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Once the Sugarhill Gang started the courtship, it was only a matter of time before "Scratchin'" -- a collaboration between the World Famous Supreme Team and former Sex Pistols manager Malcolm McLaren that prominently featured turntables -- put a ring on his finger in 1984. He began collecting 12-inch singles by UTFO, Whodini, Doug E. Fresh, and later, Run-DMC and LL Cool J. From that moment on, Nakamura was committed to being involved with hip-hop. And until he reached high school a few years later, he thought his involvement would revolve around his own set of turntables.
But while Nakamura was in high school, he noticed that some of the other kids in his mostly Asian-American neighborhood, much younger than he was, were also playing around with turntables. And they were good, much better than he was. Much better, in fact, than he thought he could ever be. Nakamura couldn't have known at the time that the kids he was envying would become some of the most talented DJs (now, apparently, they're called turntablists) ever to scratch a record, collectively known as the Invisbl Skratch Piklz: Mix Master Mike, D-Styles, Yogafrog, Shortkut, and Q-Bert. Two of its members, Mix Master Mike (erstwhile DJ for the Beastie Boys) and Q-Bert, were inducted into the Disco Mix Club (DMC) Hall of Fame last year. Nakamura had every reason to feel inferior to them, even if he was better than most.
"I was a pretty good DJ," Nakamura remembers, on the phone from his San Francisco home. "Maybe not the best in the world, but you know, pretty good, right? I thought I was going to be a really good DJ-editor-remixer guy or something maybe. But when I was coming up, becoming a good DJ, it was the same period when Q-Bert, Mix Master Mike, all these other people were coming up in my neighborhood." He laughs. "I'm in high school, and I see this kid in junior high school, Q, and I'm like, 'I'll never be able to do that.'"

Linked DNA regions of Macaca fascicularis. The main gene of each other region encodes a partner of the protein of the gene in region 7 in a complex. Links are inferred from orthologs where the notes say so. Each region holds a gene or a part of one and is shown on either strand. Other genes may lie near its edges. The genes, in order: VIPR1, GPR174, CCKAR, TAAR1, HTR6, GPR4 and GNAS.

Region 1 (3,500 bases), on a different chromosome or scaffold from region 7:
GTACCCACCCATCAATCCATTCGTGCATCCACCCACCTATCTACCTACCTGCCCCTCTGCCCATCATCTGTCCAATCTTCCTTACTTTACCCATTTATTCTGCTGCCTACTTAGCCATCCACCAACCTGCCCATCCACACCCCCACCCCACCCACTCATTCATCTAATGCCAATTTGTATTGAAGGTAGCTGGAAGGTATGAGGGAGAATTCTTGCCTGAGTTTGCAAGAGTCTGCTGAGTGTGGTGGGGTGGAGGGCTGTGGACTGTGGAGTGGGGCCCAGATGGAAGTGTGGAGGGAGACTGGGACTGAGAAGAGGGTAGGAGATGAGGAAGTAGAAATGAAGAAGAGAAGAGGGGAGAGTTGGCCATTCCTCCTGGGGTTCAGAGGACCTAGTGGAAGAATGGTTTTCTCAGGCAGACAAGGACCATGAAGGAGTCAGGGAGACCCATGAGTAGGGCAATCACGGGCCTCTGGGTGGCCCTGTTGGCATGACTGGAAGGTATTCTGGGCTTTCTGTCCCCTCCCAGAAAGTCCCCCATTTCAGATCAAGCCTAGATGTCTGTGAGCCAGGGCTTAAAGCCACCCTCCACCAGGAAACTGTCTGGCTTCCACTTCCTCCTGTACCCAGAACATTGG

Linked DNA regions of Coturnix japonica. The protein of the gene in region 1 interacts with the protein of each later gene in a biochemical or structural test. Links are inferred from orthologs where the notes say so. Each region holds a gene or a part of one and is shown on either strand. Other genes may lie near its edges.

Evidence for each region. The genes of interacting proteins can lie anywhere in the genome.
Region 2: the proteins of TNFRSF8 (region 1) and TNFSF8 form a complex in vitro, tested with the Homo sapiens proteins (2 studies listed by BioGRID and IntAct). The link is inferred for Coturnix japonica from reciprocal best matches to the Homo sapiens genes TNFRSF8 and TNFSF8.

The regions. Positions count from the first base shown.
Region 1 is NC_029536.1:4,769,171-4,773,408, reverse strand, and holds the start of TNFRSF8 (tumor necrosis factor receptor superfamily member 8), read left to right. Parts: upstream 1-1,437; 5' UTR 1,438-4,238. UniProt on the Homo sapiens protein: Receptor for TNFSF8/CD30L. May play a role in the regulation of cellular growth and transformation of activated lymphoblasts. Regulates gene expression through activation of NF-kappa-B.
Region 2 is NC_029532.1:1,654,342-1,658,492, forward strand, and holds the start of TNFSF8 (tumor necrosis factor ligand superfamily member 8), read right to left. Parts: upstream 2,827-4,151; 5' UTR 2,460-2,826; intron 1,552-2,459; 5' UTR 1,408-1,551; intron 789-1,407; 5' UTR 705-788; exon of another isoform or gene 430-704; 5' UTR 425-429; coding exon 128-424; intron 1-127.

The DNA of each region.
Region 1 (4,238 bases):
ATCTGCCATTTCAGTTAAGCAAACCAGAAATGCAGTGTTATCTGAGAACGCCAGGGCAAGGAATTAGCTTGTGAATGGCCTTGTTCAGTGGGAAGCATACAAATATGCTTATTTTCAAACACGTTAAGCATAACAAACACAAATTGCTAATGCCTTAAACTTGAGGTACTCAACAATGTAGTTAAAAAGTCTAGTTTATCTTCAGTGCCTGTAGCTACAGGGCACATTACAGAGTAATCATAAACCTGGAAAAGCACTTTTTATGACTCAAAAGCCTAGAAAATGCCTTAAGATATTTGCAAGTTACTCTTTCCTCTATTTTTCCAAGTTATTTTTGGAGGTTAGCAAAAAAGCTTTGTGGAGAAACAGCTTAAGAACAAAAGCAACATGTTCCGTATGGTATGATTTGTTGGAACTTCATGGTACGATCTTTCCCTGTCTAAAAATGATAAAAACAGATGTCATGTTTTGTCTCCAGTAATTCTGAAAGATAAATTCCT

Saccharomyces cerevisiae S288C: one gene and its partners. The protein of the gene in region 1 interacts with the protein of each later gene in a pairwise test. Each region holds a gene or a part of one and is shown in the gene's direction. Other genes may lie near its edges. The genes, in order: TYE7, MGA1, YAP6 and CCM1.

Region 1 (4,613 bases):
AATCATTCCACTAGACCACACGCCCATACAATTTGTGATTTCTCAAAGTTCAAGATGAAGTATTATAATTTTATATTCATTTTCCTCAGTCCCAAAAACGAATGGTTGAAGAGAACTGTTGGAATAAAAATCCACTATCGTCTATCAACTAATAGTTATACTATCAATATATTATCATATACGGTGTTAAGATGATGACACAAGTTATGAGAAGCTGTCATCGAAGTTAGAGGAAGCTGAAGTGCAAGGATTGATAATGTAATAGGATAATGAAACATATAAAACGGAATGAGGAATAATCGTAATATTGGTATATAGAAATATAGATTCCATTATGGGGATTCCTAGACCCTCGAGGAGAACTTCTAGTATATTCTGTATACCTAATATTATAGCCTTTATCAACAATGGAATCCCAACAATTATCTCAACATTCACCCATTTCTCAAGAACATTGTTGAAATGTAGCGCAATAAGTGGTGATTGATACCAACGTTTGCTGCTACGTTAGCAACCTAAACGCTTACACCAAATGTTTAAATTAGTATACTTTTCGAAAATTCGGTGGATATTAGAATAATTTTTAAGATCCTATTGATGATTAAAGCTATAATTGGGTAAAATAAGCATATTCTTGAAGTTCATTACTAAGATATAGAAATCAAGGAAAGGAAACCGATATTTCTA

He laughs again, barely finishing his sentence. "At some point, Q-Bert really inspired me to not DJ," Nakamura continues. "All of a sudden, these guys around me are light years beyond me, and they're years younger than me. It was inspiration by discouragement."
But Nakamura stayed involved with hip-hop, shifting his attention away from cutting other people's records together with his turntables and focusing on coming up with his own sounds. He took on production gigs throughout the early 1990s, slowly building his reputation around the Bay Area while he picked up the skills to take on the rest of the world. It finally paid off in 1995 when he teamed up with former Ultramagnetic MC "Kool" Keith Thornton and Q-Bert to record the self-titled debut and finale by one of Thornton's many alter-egos, Dr. Octagon.
Originally released on the tiny Bay Area-based Bulk Recordings -- DreamWorks would essentially release the same album a year later as Dr. Octagonecologyst -- the record became an underground sensation, as Nakamura's dirty, arty beats saw and raised Thornton's wacked-out sensibility. Around the same time, Nakamura released an EP as The Automator, A Better Tomorrow, which was also met with acclaim, based on its John Woo-inspired, operatic take on hip-hop. When DreamWorks released Dr. Octagonecologyst, it was accompanied in stores by a separate disc, Instrumentalyst, that proved Nakamura had as much, if not more, to do with the success of Dr. Octagon as anyone else.
But just as the project was about to take off on an even grander scale -- the DreamWorks reissue had exposed the group to a new audience, and the band's slot on Lollapalooza seemed as if it would do more of the same -- Thornton disappeared. Dr. Octagon was forced to drop off the bill, and shortly thereafter, the group disbanded. Nakamura understands why Thornton did it, and in a way, he's thankful.
"We were about to start embarking on tours and stuff, and Keith didn't really want to do that," Nakamura explains. "He kind of wanted to get out of it and go on and do his solo record. Basically, Keith is a real cool guy, and we're cool and everything. But he didn't want to have a full alternative audience; he wanted to have a rap audience. He's a New York rap guy from the Heavy D-LL Cool J period of time. To have no rap audience at all and more like a bored, alternative audience, he didn't really think that's where he wanted to be ultimately. He wanted to do his own stuff. He's pretty much a free spirit. You know, a few things came out that sound negative, but essentially, what it was was just him trying to get out of touring.